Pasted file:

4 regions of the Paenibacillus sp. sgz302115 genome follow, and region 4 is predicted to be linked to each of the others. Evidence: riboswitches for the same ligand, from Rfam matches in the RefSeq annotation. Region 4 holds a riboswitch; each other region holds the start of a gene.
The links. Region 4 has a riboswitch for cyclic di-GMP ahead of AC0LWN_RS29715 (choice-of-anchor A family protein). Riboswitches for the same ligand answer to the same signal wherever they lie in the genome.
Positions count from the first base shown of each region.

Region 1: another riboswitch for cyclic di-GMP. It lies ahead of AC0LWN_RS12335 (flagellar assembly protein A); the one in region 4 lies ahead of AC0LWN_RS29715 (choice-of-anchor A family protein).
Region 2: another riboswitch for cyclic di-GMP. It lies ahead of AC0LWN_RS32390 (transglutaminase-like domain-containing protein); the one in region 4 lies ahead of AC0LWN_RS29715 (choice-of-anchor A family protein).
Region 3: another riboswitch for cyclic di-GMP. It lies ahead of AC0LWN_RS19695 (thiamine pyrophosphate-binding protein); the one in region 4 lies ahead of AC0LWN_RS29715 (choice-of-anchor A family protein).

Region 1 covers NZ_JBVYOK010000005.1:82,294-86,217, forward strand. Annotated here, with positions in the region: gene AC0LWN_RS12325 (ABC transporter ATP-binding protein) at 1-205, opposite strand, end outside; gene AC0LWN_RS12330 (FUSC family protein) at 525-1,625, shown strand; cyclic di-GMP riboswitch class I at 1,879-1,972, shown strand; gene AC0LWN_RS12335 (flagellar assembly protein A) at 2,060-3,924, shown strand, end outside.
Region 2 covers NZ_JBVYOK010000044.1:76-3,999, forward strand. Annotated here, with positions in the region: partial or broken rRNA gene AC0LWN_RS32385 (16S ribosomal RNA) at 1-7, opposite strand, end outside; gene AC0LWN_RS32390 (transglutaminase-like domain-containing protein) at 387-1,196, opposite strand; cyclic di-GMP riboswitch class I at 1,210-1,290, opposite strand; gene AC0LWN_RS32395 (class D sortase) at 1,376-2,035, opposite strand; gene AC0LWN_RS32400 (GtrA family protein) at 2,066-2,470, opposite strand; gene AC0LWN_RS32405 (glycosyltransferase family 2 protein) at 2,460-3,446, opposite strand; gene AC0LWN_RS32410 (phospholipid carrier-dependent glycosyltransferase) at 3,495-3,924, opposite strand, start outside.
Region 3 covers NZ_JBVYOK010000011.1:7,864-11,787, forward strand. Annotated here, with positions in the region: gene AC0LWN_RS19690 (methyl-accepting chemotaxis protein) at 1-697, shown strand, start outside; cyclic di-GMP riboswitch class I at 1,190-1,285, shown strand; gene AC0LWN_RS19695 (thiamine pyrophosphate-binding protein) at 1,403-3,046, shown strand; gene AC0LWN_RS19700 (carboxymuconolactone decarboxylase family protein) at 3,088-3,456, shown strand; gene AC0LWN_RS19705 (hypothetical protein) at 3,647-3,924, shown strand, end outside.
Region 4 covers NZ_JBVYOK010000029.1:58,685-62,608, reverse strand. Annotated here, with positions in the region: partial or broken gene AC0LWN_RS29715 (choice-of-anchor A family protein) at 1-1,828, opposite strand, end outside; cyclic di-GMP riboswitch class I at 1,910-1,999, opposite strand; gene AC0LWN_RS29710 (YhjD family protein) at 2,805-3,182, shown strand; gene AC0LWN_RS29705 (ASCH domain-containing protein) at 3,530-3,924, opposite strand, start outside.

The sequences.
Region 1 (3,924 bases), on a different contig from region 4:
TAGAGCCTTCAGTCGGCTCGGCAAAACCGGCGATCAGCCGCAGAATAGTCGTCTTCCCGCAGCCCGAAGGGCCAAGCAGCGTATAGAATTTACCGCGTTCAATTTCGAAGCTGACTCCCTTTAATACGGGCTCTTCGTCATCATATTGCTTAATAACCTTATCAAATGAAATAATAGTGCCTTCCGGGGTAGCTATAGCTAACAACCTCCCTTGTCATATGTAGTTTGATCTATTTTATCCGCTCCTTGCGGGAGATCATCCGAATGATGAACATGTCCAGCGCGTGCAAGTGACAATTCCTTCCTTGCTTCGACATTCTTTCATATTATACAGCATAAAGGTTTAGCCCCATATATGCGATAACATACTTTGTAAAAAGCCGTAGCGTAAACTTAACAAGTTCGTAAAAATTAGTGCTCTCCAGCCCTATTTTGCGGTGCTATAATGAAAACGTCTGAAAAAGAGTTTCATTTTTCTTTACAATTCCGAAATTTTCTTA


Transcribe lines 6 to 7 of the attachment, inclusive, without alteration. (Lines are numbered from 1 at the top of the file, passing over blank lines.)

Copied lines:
Region 3: another riboswitch for cyclic di-GMP. It lies ahead of AC0LWN_RS19695 (thiamine pyrophosphate-binding protein); the one in region 4 lies ahead of AC0LWN_RS29715 (choice-of-anchor A family protein).

Region 1 covers NZ_JBVYOK010000005.1:82,294-86,217, forward strand. Annotated here, with positions in the region: gene AC0LWN_RS12325 (ABC transporter ATP-binding protein) at 1-205, opposite strand, end outside; gene AC0LWN_RS12330 (FUSC family protein) at 525-1,625, shown strand; cyclic di-GMP riboswitch class I at 1,879-1,972, shown strand; gene AC0LWN_RS12335 (flagellar assembly protein A) at 2,060-3,924, shown strand, end outside.